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What Westminster isn’t telling you about our GDP figures

Jeremy Hunt says the UK economy is back to “full health”, but Rachel Reeves claims we have gone from “no growth to low growth”. Who’s right?

By Will Dunn

Jeremy Hunt will be basking not only in the sunshine today but also in the warm glow of the latest GDP figures, which show the UK economy leaving its technical recession behind and rocketing upwards with 0.6 per cent growth in the first quarter of the year.

This is the fastest economic growth for two years, comfortably beating the Bank of England’s prediction yesterday that GDP would grow by 0.4 per cent in the first quarter of this year.

The Chancellor says this shows the economy “returning to full health” and that “our long term prospects are the strongest of any major European economy”. Rachel Reeves says this is the UK going from “low growth to no growth”. Who’s right?

“The reality is that both of them are talking bollocks,” says Simon French, chief economist at the investment bank Panmure Gordon and one of the few economists to correctly predict the stronger growth revealed today. “Are we bottom of the pile, as Rachel likes to pretend? No. Are we world-beating, as Jeremy’s Twitter account likes to pretend? No.” In international terms the UK has moved from fourth to third place in the G7 for GDP, and remained at fifth place for per-capita GDP. “We’re in the middle of the pack.”

French says the Bank of England’s more pessimistic prediction was based on the idea that the large rise in “precautionary savings” last year would continue to rise, whereas he thinks it will fall – people will start to spend more, and that higher consumption will contribute to economic growth. This appears backed up by consumer confidence, which recently hit a two-year high.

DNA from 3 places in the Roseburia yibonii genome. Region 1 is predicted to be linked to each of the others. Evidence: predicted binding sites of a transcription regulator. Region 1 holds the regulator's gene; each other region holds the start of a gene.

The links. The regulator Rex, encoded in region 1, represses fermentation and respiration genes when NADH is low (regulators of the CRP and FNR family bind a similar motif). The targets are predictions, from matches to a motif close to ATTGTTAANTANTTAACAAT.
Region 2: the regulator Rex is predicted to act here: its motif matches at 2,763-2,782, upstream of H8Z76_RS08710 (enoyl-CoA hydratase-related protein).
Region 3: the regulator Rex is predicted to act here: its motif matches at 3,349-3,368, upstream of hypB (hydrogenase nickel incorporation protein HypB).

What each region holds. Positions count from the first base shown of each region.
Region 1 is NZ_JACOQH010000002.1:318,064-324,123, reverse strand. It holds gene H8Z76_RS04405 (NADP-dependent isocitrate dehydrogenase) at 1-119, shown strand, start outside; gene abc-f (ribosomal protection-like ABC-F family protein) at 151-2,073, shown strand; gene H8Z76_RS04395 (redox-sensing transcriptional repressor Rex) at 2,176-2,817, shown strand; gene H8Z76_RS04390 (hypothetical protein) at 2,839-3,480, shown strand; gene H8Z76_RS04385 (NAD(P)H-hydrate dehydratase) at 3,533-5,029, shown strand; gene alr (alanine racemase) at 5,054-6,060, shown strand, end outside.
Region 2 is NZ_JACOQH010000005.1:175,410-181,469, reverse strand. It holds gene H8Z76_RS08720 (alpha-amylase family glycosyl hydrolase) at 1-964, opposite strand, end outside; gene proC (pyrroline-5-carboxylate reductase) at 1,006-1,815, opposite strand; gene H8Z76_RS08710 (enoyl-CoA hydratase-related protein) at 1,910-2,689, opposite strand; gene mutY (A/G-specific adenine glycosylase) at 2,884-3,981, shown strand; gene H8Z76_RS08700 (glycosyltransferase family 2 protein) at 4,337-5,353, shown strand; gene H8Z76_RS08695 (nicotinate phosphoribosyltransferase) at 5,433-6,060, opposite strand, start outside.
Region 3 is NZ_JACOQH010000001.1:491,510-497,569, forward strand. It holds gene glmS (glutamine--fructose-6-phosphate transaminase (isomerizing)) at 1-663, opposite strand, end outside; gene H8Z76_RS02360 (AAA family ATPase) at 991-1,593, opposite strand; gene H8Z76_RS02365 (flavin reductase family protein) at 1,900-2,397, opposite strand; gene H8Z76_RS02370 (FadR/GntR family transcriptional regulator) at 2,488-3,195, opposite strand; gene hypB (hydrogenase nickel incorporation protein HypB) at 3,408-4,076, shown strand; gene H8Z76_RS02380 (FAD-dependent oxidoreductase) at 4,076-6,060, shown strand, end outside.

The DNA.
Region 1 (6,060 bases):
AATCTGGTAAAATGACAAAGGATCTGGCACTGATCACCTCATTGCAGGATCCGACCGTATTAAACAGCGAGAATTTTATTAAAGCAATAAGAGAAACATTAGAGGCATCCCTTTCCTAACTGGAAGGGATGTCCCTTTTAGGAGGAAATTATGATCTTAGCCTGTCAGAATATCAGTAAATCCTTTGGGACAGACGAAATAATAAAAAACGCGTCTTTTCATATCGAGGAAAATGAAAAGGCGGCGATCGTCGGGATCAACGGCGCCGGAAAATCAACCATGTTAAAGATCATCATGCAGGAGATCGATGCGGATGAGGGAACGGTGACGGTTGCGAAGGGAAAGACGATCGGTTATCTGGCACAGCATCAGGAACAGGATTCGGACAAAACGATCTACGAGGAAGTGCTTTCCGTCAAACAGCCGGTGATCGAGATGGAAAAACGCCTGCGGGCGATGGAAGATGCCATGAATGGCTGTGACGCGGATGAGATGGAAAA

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That said, our per-capita GDP will probably be revised downwards in the coming months because the current GDP figures have been calculated using older population estimates. When these are updated, that economic activity will be spread across more people, so the total amount of growth per person will fall. Eventually, this too will become a net positive (each immigrant typically contributes more to the economy over time, as their earning power increases), but this will take decades.

It’s fairly unlikely that grateful Brits will deck their cul-de-sacs with bunting this weekend to celebrate the UK’s victory over a brief technical recession. Last June, an Ipsos poll found that 61 per cent of people believed the country was already in a recession (at that point, it wasn’t), so it seems most of us won’t realise the recession is over.

In fact, a warming economy could make some people feel poorer: as the Bank’s Monetary Policy Report explained yesterday. External inflationary pressures may have reduced but the UK still has a tight labour market. These elevated wages are contributing to services inflation and businesses expect to raise prices by around 4 per cent over the coming year. The Bank’s job is to keep a lid on these more persistent domestic inflationary pressures. A faster-growing economy could mean it holds interest rates at their current 15-year high for longer than it would have done, which could make some people (particularly those refinancing their mortgages) feel poorer, even as the Chancellor tells them things are looking up.

[See also: In search of the green and pleasant land]

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